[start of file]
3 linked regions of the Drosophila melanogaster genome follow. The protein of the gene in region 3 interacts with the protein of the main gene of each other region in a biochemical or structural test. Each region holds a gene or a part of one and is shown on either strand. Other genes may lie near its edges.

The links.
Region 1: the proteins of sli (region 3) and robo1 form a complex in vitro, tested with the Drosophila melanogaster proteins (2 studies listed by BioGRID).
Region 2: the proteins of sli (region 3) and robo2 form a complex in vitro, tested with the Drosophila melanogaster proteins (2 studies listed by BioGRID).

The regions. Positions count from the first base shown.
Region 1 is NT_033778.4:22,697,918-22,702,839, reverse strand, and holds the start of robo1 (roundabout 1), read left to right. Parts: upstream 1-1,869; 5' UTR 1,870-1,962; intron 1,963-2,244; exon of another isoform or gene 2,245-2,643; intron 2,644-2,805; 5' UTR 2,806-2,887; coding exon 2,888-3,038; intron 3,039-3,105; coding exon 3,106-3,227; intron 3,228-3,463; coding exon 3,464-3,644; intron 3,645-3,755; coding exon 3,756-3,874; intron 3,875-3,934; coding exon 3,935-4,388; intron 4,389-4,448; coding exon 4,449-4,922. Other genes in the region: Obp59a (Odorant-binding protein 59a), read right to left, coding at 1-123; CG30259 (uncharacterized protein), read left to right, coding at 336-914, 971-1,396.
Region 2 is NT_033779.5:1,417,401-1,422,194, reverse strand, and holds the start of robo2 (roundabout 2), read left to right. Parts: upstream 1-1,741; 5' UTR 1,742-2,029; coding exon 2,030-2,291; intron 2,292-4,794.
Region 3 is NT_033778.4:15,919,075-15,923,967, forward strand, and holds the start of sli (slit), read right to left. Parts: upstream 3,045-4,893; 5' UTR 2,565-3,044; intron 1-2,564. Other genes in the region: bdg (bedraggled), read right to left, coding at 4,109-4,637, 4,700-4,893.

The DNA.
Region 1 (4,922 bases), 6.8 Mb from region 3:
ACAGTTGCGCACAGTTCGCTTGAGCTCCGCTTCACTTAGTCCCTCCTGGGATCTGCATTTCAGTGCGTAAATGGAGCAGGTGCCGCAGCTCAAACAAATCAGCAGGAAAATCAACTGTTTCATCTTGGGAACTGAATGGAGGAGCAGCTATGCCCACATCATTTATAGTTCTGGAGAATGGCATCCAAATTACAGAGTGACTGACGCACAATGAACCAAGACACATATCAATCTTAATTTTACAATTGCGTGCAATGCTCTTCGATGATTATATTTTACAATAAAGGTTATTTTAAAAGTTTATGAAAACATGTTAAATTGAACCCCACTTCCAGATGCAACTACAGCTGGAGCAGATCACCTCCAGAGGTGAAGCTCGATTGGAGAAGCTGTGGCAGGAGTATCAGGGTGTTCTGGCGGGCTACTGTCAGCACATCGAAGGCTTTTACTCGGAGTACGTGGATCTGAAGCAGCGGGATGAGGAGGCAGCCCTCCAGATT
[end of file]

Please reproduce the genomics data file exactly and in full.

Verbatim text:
3 linked regions of the Drosophila melanogaster genome follow. The protein of the gene in region 3 interacts with the protein of the main gene of each other region in a biochemical or structural test. Each region holds a gene or a part of one and is shown on either strand. Other genes may lie near its edges.

The links.
Region 1: the proteins of sli (region 3) and robo1 form a complex in vitro, tested with the Drosophila melanogaster proteins (2 studies listed by BioGRID).
Region 2: the proteins of sli (region 3) and robo2 form a complex in vitro, tested with the Drosophila melanogaster proteins (2 studies listed by BioGRID).

The regions. Positions count from the first base shown.
Region 1 is NT_033778.4:22,697,918-22,702,839, reverse strand, and holds the start of robo1 (roundabout 1), read left to right. Parts: upstream 1-1,869; 5' UTR 1,870-1,962; intron 1,963-2,244; exon of another isoform or gene 2,245-2,643; intron 2,644-2,805; 5' UTR 2,806-2,887; coding exon 2,888-3,038; intron 3,039-3,105; coding exon 3,106-3,227; intron 3,228-3,463; coding exon 3,464-3,644; intron 3,645-3,755; coding exon 3,756-3,874; intron 3,875-3,934; coding exon 3,935-4,388; intron 4,389-4,448; coding exon 4,449-4,922. Other genes in the region: Obp59a (Odorant-binding protein 59a), read right to left, coding at 1-123; CG30259 (uncharacterized protein), read left to right, coding at 336-914, 971-1,396.
Region 2 is NT_033779.5:1,417,401-1,422,194, reverse strand, and holds the start of robo2 (roundabout 2), read left to right. Parts: upstream 1-1,741; 5' UTR 1,742-2,029; coding exon 2,030-2,291; intron 2,292-4,794.
Region 3 is NT_033778.4:15,919,075-15,923,967, forward strand, and holds the start of sli (slit), read right to left. Parts: upstream 3,045-4,893; 5' UTR 2,565-3,044; intron 1-2,564. Other genes in the region: bdg (bedraggled), read right to left, coding at 4,109-4,637, 4,700-4,893.

The DNA.
Region 1 (4,922 bases), 6.8 Mb from region 3:
ACAGTTGCGCACAGTTCGCTTGAGCTCCGCTTCACTTAGTCCCTCCTGGGATCTGCATTTCAGTGCGTAAATGGAGCAGGTGCCGCAGCTCAAACAAATCAGCAGGAAAATCAACTGTTTCATCTTGGGAACTGAATGGAGGAGCAGCTATGCCCACATCATTTATAGTTCTGGAGAATGGCATCCAAATTACAGAGTGACTGACGCACAATGAACCAAGACACATATCAATCTTAATTTTACAATTGCGTGCAATGCTCTTCGATGATTATATTTTACAATAAAGGTTATTTTAAAAGTTTATGAAAACATGTTAAATTGAACCCCACTTCCAGATGCAACTACAGCTGGAGCAGATCACCTCCAGAGGTGAAGCTCGATTGGAGAAGCTGTGGCAGGAGTATCAGGGTGTTCTGGCGGGCTACTGTCAGCACATCGAAGGCTTTTACTCGGAGTACGTGGATCTGAAGCAGCGGGATGAGGAGGCAGCCCTCCAGATT